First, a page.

Taq-e Bostan, Manifestation of Top Rock Carving Art in Sassanid Era
Taq-e Bostan, means “Arch of the Garden”, is one of the world’s historical masterpieces and one of the Top Iranian monuments. Taq-e Bostan is a collection of the Sassanid era’s rock carvings. This valuable collection showcases the zenith of such art under the Sassanids.
It includes several reliefs symbolic of the history of the Sassanid period. The images of such kings as Ardeshir III, Khosrow II, and Shahpour III, among the rock reliefs are gateways to the history of this region of Iran.
Location & Name of Taq-e Bostan
This valuable historic monument is located on the northern side of the city of Kermanshah, next to a beautiful fountain. Taq-e Bostan is a name derived from the name of “Taq-e Vastam”. The historical books mentioned other names for this monument; Taq-e Bisotun, Takht-e Bostan, and Shabdiz are among the other names of Taq-e Bostan.
History of Taq-e Bostan
The creation time of Taq-e Bostan is not clear. Historians and archaeologists don’t unanimously agree on the exact date of these carvings. According to the documents and the recent studies on the archaeological excavation in Taq-e Bostan, Hertzfeld, a German archeologist, believes that the creation of this monument belongs to the Sassanid era and the reign of Khosrow II (590-628). During the Sassanid era, Taq-e Bostan was a gathering center for the kings and a special point for holding their aristocratic ceremonies.
Different Parts of This Sassanid Art Monument
This monument, which is an art of rock carvings of the Sassanid era, is composed of different parts. Here are the main parts of Taq-e Bostan:
- Relief of crowning ceremony of Ardeshir II
- Great Arch (Taq-e Bozorg)
- Small Arch (Taq-e Kuchak)
- Relief of Mohammad Ali Mirza
Relief of Coronation Ceremonies of Ardeshir II
The first relief carved in Taq-e Bostan belongs to the time of the reign of Ardeshir II, the 9th king of Sassanid dynasty. This relief represents an agent of Ahura Mazda (the creator and sole God of Zoroastrianism), Ardeshir II and Zoroaster, from right to left respectively.
The relief of the crowning ceremony of Ardeshir II is located on the very right side of the Taq-e Bostan rock carvings. It shows the crowning ceremony of the Sassanid King in the 4th century AD.
Another part of Taq-e Bostan monument is the Great Arch. This arch is 9 meters high and around 7.5 meters wide. The facade of the Great Arch is horseshoe shaped and slightly recessed. The crescent of the Great Arch is a little oval. Two huge pillars on either side of the arch resemble the pillars of the ancient Roman Empire.
this is another section of the Sassanid rock reliefs. The size of the Small Arch is obviously less than the size of the Great Arch. It’s around 5 meters high and 3.5 meters wide.
The facade of the Small Arch is also relatively oval-shaped. The reliefs on the Small Arch of Taq-e Bostan are the motifs of Darius III and Shahpour II. In addition to these two unique reliefs, there are rock inscriptions and manuscripts remained from the Sassanid era on the arch that all represent the history of the Sassanid Empire.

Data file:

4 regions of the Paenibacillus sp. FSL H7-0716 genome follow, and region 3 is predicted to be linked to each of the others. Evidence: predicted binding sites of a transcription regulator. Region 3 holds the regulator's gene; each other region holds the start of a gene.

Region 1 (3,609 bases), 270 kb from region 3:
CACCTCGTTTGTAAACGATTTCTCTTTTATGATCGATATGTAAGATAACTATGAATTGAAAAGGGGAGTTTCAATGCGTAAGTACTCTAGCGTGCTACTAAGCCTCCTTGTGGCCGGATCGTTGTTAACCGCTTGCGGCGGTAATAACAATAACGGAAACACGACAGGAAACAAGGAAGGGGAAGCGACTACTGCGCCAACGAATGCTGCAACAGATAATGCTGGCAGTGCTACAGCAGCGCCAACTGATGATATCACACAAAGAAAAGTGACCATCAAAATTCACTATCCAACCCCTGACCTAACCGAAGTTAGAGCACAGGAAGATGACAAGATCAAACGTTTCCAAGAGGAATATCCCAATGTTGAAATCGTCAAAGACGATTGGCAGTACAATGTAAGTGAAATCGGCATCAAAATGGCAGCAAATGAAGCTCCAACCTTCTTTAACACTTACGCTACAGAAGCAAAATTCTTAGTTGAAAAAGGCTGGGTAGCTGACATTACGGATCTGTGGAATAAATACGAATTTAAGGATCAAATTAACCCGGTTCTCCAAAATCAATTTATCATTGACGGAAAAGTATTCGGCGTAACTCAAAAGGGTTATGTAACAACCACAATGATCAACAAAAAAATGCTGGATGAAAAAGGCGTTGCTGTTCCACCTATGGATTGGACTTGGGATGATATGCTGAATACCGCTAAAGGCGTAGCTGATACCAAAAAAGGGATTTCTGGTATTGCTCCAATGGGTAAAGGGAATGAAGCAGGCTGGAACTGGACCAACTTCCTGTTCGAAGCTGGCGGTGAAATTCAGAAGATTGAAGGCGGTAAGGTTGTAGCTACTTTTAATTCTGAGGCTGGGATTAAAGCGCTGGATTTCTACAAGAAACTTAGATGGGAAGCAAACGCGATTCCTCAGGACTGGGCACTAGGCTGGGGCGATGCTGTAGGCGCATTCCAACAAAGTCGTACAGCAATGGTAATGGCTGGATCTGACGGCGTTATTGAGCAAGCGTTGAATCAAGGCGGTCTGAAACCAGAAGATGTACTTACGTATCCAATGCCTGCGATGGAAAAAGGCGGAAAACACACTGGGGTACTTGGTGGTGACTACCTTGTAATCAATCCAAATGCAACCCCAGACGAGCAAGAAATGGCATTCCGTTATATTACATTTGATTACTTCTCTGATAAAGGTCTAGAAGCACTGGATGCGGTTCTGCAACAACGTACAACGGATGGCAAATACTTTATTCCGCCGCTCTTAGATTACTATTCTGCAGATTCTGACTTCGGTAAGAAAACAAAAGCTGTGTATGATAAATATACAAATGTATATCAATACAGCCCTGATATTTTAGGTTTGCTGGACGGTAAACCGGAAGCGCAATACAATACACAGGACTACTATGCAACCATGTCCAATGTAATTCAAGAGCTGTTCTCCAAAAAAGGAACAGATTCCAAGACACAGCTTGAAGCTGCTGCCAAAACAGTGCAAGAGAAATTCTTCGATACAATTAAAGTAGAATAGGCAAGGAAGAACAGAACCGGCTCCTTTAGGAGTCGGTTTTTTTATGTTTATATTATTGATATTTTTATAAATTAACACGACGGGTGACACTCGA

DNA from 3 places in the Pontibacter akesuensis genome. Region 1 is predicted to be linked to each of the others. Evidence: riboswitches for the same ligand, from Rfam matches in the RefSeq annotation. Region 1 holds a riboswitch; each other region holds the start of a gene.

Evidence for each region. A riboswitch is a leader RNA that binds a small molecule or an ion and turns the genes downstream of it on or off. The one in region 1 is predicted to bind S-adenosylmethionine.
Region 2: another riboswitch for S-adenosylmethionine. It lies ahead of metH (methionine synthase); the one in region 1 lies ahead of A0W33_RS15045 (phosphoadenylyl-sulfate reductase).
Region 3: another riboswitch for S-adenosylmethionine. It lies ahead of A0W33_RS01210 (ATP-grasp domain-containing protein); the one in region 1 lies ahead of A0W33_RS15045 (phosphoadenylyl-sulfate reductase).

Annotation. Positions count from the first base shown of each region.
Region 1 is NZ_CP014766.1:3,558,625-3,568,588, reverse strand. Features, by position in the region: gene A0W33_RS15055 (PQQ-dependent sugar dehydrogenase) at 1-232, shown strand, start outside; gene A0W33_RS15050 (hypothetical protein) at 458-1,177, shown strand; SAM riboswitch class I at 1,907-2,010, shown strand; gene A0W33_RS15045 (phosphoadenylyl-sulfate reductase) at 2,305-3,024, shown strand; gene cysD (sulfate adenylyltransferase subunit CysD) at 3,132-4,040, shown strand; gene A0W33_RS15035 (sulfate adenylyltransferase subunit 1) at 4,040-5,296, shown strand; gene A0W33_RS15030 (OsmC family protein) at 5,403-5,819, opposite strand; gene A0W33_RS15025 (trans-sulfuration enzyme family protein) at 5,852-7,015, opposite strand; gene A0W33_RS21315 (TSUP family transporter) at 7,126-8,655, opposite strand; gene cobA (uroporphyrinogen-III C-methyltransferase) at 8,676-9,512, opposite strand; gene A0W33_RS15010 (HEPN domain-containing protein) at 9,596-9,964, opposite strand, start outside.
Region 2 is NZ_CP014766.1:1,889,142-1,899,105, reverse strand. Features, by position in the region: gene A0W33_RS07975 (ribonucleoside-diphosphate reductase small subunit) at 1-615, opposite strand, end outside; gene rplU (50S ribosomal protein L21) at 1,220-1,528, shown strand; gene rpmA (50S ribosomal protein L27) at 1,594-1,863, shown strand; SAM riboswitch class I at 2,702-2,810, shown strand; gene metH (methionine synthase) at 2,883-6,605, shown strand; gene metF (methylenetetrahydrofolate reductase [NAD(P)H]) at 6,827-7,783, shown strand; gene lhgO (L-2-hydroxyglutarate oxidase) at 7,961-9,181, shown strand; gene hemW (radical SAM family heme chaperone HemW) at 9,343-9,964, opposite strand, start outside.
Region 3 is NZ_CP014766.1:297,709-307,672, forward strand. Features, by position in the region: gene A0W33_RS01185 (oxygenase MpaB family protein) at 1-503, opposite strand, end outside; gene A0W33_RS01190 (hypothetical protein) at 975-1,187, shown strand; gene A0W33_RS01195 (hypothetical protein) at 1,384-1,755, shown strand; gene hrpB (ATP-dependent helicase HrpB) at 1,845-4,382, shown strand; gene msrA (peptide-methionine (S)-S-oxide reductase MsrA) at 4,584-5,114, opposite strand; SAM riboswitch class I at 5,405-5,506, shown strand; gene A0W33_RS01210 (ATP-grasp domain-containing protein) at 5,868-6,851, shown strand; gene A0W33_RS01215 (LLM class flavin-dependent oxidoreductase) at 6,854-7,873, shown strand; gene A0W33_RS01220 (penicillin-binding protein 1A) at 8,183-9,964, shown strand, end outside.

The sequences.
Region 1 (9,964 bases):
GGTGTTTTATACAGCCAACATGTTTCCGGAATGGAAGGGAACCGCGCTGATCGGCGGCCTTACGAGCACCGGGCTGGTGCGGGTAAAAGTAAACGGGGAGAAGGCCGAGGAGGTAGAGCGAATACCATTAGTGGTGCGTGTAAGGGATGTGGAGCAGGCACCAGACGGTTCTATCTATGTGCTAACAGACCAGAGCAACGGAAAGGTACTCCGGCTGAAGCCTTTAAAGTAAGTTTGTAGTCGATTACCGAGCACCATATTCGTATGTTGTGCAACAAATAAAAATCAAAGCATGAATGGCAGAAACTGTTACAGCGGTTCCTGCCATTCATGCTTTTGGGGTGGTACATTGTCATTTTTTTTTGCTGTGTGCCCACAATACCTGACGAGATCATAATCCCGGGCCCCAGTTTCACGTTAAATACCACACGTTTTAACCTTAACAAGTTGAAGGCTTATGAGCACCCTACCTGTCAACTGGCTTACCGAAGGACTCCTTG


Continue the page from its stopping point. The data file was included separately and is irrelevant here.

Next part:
Relief of Mohammad Ali Mirza: One of the carvings of this site, located on the left side of the interior part of the Great Arch, is the relief of Mohammad Mirza. It dates back to the Qajar era. This rock inscription shows the image of the Qajar king, Mohammad Ali Shah, sitting on the throne.
The relief of Mohammad Ali Mirza is the newest part of these reliefs, as it dates back to 1859 when Mohammad Ali Mirza ordered to carve the relief on top of Taq-e Bostan. It has been common throughout various historical eras that the recent rulers and kings ordered imaged and letters to be carved next to the ancient predecessors or similar to them in other places. The idea was to reconnect themselves to the glory of the past in the eyes of the people and those who saw the recent carvings.
Motifs of the Sassanid Monument
Carved and Embossed motifs and inscriptions of the Sassanid era are the reminders of the Sassanid Empire in Iran. The inscriptions narrate the dramatic histories of that time.
There are many motifs on these reliefs, the images of Sassanid kings like Ardeshir II, Shahpour and Darius III. There are embossed motifs of plants on both sides of the Small Arch. We can see the motifs of horsemen riders of the Sassanid army on the Great Arch of Taq-e Bostan.
In the other part, especially on the inner walls of the Great Arch, there are images of hunting scenes. In these motifs, the Sassanid kings are engaged in hunting deer and boar and in riding horse. In the same part, there are the motifs of elephant riders that are on the hunting scene. In the other part of this site, there are motifs of Qajar kings.
Another great motif of Taq-e Bostan is “Naqsh-e Savar Kar”. This petroglyph shows a rider wearing armor and helmet. The rider is on a hulking horse. He is the symbol of the Sassanid army. The plants with twisting foliage ornate the borders of the rock reliefs.
Why Should You Visit this Ancient and Artistic Monument?
The eternal and historic monument of Taq-e Bostan is one of Iran’s most spectacular masterpieces. The artists working on this monument have carved the inscriptions and rock carvings wonderfully and created a very stunning view. For visiting Taq-e Bostan, you need to travel to Kermanshah City.